Be that as it may, what exactly happens in the novel is difficult to explain, fathom and believe. There are layers upon thick layers of revelations, mysteries, and inexplicable occurrences. Magic realism would not begin to describe the work. Readers are plunged from one jaw-dropping, goosebumps-inducing anecdote to another, with nary a moment for reflection or thought.
This is not to say that this constant gallop is not exciting. Ghosh is a master storyteller, and his juxtaposition of the past and present—of Kolkata and Venice, of invaders and migrants—is brilliant. It is an extremely well-researched, thoughtfully knit, and rousingly cautionary tale of the ill-impact of humanity’s actions upon nature. Beginning from the ‘Little Ice Age’ that laid siege to the world in the 17th century, the novel warns us about moving rivers, a change in the behaviour of animals, dead zones, fish kills, wildfires spreading like a gigantic tsunami, real tsunamis, storms and cyclones, unpredictable weather patterns, migration of snakes and spiders, and ultimately, the multitude of climate refugees that are forced to flee their lands for risky pastures abroad.
A praiseworthy element in Ghosh’s writing has always been the atmosphere he creates, a microcosm that binds the characters and entices readers to step in. In Gun Island, the atmosphere is a heady mix of spooky and unpredictable, that can careen quickly to crazy. The setting, that limits itself largely to Venice halfway on, is a character in itself. The large piazzas and fragrances of olive oil and garlic, the charmingly crooked doorframes of its buildings, the fondi di carciofi—artichoke bottoms—on display in the marketplace will draw readers to the city. Sentences in Bengali and Italian resonate charmingly and familiarly across the pages.
The attention to intricacies and each detail of the Sadagar’s journey is astounding, the search for clues and context, the explanation and reasoning, is a reminder of Ghosh’s Ibis trilogy. There are recurrent motifs like water and snake; gun and dolphin that will whet up curiosity and induce a feeling of joy at the way all of it seems to click together. Of course, there are loose threads like Deen’s encounter with the smuggler, and the unnecessary flashbacks of some characters, that add no perceptible value to the storyline.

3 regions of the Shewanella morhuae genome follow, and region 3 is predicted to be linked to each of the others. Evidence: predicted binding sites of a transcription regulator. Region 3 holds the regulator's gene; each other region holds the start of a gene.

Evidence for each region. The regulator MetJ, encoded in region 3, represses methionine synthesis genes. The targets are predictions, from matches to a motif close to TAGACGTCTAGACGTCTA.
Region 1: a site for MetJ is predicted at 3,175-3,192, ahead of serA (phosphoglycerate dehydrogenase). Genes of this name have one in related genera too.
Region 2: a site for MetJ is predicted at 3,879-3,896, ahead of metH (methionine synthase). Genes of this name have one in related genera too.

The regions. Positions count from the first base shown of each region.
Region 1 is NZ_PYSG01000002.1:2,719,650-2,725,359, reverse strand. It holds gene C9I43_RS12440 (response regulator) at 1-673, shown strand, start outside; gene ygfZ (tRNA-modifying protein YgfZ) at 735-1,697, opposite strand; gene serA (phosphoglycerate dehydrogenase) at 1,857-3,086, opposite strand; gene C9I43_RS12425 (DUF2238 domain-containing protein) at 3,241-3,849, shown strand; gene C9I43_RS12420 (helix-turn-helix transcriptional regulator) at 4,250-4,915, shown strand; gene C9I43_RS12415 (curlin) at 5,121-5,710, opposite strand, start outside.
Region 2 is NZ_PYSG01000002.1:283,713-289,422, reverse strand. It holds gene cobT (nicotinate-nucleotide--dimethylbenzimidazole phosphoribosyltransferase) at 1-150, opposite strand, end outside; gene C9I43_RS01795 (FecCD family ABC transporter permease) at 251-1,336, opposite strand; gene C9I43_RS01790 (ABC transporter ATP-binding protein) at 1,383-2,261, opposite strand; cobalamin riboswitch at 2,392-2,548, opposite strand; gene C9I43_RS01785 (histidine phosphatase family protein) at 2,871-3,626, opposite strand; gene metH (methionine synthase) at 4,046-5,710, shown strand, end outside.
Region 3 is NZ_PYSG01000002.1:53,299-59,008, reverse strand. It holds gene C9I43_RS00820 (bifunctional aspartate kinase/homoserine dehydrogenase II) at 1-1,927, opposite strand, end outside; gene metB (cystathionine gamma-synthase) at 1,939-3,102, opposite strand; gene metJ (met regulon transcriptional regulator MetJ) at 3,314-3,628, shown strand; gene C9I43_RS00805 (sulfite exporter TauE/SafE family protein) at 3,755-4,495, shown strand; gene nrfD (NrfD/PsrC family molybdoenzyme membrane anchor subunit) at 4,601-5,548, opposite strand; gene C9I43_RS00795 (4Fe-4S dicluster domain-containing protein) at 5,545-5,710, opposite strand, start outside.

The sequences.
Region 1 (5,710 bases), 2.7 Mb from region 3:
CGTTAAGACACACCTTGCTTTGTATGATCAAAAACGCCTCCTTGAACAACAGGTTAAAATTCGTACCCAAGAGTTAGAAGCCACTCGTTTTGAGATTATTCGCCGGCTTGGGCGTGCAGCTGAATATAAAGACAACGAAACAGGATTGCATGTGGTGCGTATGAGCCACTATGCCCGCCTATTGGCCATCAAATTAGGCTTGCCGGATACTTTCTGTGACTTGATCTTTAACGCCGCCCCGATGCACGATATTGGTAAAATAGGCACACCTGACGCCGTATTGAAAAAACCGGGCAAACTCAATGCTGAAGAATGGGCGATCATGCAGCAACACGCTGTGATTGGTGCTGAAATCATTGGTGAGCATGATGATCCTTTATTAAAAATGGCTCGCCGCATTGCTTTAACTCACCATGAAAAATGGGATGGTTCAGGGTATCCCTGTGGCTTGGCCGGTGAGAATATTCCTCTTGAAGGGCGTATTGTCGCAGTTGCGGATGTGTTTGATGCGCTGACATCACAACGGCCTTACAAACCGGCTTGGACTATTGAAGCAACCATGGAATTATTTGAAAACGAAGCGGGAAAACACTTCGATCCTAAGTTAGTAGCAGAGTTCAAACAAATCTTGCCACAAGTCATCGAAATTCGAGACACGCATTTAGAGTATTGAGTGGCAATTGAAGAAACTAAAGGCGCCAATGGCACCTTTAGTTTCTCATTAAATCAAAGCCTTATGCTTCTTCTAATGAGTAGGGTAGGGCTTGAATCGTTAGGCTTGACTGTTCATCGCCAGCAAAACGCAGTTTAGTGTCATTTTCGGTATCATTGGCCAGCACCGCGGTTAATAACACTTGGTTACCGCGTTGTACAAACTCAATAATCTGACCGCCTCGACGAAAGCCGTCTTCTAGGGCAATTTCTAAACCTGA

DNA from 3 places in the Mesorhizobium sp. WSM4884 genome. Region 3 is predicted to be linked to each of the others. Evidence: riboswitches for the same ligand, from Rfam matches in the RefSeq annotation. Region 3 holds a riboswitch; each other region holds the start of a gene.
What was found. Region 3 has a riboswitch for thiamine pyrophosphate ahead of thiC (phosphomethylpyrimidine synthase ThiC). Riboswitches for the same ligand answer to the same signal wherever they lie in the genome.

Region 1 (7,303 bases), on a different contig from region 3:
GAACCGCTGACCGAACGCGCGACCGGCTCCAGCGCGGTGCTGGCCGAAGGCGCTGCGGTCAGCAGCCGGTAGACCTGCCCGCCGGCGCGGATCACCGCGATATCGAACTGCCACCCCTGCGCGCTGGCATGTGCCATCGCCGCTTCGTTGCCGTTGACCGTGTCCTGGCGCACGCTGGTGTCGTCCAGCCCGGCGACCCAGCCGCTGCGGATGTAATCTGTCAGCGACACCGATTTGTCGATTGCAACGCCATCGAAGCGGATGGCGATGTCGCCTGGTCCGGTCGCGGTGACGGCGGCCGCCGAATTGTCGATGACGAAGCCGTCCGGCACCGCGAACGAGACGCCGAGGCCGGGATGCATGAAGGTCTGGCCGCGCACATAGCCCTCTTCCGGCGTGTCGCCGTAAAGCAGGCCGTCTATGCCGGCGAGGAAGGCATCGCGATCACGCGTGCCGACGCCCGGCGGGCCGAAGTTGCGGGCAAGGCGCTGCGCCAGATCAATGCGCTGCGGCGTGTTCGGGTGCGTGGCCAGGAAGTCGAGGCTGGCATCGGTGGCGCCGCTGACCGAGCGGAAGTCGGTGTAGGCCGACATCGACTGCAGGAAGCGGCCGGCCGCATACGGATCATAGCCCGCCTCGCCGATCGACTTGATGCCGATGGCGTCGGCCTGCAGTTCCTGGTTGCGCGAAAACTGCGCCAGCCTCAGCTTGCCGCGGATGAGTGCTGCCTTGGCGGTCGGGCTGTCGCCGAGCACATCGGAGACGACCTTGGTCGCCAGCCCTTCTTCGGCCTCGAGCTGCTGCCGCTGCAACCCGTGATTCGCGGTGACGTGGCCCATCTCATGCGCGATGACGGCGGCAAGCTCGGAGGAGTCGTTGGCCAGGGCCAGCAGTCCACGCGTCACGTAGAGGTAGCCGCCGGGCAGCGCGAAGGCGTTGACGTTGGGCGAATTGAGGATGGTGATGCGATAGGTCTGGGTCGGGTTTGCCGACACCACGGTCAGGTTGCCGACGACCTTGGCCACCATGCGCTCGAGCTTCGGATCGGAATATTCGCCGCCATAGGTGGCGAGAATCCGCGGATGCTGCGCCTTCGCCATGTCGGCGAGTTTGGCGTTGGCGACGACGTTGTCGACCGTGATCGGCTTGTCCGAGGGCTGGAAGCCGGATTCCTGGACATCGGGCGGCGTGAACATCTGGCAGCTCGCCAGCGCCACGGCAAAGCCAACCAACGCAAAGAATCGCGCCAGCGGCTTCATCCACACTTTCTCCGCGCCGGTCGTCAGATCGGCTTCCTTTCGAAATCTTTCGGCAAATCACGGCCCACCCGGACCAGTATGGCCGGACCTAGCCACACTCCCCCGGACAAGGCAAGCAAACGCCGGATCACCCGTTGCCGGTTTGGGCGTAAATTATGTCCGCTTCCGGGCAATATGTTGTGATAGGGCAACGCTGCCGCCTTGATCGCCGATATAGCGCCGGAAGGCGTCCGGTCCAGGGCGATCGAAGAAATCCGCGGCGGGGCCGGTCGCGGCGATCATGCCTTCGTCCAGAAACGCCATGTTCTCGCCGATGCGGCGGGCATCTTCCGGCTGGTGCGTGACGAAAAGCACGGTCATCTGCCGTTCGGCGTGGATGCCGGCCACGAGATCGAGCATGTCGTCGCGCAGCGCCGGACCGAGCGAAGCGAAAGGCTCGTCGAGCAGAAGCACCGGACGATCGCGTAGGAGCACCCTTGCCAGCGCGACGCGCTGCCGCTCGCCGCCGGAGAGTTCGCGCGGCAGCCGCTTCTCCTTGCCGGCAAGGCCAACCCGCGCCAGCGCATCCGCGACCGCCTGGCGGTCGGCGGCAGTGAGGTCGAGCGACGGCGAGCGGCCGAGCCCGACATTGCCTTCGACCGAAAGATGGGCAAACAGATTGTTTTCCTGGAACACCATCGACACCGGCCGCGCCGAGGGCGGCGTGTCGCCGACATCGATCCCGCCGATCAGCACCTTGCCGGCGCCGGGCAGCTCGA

Gun Island is like a racy movie, a ghost story, a too-familiar myth that derives evidence from the past and inserts shocking examples from the present to warn of an inevitable apocalypse. In its own words, it is the carrier of “a voice crying out from the past to remind the world that the limits of human reason and ability become apparent not in the long, slow duration of everyday time, but in the swift and terrible onslaught of fleeting instants of catastrophe.” Strangely, the novel turns too flamboyant and jaunty and rakish in its tone at inopportune moments, while the undercurrents are scary and chilling.
“No one knows where they belong anymore, neither humans nor animals,” Piya says, and this sobering truth follows us throughout the novel and lodges itself into our minds, long after the last word in the novel has been read.
Author: Amitav Ghosh
Publisher: Penguin Random House India